Wholesaling for Beginners #2


In our previous blog, we explained how wholesaling has become a major real estate investment strategy and thousands of investors are engaging in it. But all that notoriety has brought the practice to the attention of state real estate governing boards. This blog will discuss some of the licensing and other rules regarding wholesaling.

The first thing you need to understand, is that wholesaling is when you get paid to find a seller of a property and then find a buyer to purchase it. That sounds a lot like what real estate agents do: connect buyers and sellers for a commission. Because it looks like you’re acting as an agent, real estate licensing agencies all over the country are taking a close look at the practice.

So, the first thing you need to confirm is how your state handles wholesaling. A few states have banned the practice altogether. In those states you cannot wholesale a deal unless you are a licensing agent. Other states allow non-licensed individual to wholesale but have some regulations. And other states have said nothing at all. Further, all these rules can and probably will change over time.

Utah falls in the middle. You do NOT need a real estate agent’s license, but there are rules that you need to obey. Most importantly you need to disclosure to the seller that you may not be the actual buyer and that you may assign the contract for a fee. There are other important disclosures like the seller understands that the home is being sold at a discount and they could make more money by listing the home on the open market. The reason for the disclosure is to help ensure that the sellers are not being defrauded.

Fraud is also a big deal. Many wholesalers are really good at negotiating a low purchase price. But there is a line you can cross if you misrepresent the actual value of the property. The Division really gets hot under the collar when they see that that may be the case. Be very careful in your negotiations! Remember, you will be held to a higher standard as a real estate investor because you have greater experience and knowledge of property values.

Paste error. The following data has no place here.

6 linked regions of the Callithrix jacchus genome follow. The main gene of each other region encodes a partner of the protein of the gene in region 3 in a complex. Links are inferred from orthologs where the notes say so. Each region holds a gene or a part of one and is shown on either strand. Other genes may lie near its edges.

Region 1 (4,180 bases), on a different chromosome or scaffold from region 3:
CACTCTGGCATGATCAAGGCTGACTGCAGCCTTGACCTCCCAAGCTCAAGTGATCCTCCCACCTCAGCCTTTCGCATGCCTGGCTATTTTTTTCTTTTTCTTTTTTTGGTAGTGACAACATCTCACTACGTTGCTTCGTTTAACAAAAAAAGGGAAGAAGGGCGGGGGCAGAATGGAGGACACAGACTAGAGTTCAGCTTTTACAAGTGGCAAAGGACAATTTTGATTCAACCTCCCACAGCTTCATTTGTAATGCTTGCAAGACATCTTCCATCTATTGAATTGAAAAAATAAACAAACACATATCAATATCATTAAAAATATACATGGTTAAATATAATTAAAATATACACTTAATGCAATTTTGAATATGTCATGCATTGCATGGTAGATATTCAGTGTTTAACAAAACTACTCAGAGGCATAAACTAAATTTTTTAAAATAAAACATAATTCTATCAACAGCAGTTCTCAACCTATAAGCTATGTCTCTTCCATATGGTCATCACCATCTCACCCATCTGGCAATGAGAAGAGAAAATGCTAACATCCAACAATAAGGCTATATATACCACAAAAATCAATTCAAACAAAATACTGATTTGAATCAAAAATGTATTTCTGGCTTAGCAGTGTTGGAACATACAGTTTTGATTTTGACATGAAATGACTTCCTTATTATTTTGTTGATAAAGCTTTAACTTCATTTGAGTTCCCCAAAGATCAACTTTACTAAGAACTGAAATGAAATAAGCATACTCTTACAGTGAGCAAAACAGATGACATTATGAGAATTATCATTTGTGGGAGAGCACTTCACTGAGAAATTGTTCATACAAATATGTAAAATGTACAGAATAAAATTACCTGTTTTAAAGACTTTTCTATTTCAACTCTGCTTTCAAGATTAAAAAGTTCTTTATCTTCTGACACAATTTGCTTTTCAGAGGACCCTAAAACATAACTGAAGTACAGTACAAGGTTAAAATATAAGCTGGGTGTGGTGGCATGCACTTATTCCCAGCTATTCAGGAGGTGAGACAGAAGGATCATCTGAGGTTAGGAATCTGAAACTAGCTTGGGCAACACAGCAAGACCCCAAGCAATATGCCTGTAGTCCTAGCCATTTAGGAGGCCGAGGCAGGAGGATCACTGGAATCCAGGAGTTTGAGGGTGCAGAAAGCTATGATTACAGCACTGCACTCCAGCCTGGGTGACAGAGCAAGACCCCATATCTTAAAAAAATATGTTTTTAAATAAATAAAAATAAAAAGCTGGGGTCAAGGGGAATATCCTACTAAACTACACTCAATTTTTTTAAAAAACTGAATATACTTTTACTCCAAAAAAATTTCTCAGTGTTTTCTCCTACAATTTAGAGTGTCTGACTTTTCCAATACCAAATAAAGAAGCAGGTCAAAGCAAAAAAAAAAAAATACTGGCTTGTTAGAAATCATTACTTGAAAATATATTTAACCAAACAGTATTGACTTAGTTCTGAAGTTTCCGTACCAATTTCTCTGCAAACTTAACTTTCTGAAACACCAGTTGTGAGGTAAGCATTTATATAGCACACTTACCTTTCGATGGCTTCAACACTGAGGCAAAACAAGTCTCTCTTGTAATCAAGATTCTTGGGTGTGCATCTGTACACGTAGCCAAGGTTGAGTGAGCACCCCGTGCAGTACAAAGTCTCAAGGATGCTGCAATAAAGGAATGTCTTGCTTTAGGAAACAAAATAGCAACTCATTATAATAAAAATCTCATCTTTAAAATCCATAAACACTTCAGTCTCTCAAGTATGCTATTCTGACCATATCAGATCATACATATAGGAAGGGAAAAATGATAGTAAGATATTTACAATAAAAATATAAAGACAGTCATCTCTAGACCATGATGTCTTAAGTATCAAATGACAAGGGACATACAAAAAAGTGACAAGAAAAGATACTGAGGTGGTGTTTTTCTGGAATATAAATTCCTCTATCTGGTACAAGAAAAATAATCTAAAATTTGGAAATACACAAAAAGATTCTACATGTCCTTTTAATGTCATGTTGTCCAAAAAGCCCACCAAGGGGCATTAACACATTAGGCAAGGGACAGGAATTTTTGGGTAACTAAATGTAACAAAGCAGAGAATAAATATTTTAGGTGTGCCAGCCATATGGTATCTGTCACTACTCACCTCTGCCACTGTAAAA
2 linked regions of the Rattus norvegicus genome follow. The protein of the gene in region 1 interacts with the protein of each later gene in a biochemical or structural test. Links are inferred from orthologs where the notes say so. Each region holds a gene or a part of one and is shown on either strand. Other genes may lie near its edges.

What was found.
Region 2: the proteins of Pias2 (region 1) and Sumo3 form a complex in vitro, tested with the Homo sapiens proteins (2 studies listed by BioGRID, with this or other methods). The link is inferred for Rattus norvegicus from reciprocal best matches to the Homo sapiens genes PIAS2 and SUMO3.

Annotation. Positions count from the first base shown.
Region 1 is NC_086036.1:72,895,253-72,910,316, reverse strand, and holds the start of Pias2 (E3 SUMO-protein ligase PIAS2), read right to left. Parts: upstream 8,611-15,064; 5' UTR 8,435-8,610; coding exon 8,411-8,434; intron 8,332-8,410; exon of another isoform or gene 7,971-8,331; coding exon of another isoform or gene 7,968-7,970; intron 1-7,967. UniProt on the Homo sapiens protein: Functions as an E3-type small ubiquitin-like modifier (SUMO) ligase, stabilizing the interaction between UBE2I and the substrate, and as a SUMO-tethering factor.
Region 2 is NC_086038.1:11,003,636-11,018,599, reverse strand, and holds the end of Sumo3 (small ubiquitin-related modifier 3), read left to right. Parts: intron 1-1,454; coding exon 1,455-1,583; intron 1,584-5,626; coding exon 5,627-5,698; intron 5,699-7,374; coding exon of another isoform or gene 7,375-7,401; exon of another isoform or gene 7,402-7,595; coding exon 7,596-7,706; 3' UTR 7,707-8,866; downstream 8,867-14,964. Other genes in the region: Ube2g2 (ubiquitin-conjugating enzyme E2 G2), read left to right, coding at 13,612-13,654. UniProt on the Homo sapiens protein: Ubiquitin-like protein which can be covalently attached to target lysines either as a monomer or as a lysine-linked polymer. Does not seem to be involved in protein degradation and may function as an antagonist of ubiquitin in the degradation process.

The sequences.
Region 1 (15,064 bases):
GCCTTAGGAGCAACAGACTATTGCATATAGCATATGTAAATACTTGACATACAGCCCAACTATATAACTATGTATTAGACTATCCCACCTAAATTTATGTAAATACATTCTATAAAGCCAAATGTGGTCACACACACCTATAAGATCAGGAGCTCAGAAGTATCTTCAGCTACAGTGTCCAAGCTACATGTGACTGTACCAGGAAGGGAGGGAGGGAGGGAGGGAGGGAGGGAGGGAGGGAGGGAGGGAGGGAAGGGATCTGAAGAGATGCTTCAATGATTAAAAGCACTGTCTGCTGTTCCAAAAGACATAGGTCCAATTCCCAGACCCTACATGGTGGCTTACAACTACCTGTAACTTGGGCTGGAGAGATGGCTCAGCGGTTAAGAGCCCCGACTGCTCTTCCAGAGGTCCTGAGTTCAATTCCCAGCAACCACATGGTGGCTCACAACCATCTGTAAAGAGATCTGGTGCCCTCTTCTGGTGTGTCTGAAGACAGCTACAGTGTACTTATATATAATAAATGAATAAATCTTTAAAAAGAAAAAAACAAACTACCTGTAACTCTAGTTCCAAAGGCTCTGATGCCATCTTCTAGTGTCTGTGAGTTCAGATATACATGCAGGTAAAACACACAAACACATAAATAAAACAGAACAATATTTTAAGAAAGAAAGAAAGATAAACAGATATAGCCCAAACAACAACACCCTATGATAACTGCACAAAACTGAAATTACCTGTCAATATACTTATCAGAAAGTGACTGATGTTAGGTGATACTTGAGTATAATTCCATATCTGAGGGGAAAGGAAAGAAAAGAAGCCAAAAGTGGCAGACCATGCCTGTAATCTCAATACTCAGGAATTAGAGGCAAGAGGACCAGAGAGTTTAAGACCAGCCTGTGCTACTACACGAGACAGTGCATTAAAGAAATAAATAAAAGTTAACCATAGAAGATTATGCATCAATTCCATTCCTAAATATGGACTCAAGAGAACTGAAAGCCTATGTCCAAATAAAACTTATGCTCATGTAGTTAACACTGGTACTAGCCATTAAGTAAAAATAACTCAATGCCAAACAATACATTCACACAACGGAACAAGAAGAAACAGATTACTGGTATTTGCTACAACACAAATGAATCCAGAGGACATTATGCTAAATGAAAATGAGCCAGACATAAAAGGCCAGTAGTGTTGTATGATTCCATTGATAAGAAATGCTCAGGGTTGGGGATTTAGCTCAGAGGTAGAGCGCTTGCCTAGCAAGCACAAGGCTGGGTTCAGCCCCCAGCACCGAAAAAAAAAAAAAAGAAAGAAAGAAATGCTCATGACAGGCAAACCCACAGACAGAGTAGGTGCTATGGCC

The third area wholesalers need pay attention to is their wholesaling business. When you treat wholesaling like a real estate brokerage, you may run into trouble. Sending an acquisition manager to negotiate terms and even sign a contract on your behalf DOES require a license! This has always been true and has nothing to do with wholesaling. Someone is negotiating a real estate purchase contract with a seller on the wholesaler’s (or the wholesaler’s LLC) behalf. That’s what agents do: negotiate on behalf of their buyer-clients.

You can negotiate with a seller directly on your own behalf without a license. But only an agent can negotiate terms for you! And because the act of wholesaling does not require a license, the Division is taking a hard look at wholesalers who look like real estate brokerages. So, if you are using acquisition people to do this, they need to be licensed.

If you are an agent, you can also wholesale. All the above rules still apply to you, as well as some additional ones. You need to use the state-approved real estate purchase contract and disclose that you are an agent. You are held to ALL other licensing rules! If you want to wholesale, you should also discuss this with your broker and get their approval to do deals outside of the brokerage.

Once you understand the licensing rules and have the disclosures down, you’ll be great. Make sure to check out my next blog on wholesaling next week!

Note: this blog article is not meant to be legal advice. Please consult your own, local legal counsel.

Jeffrey S. Breglio, Esq.
Breglio Law Office and REI Mastery U
(801) 560-2180

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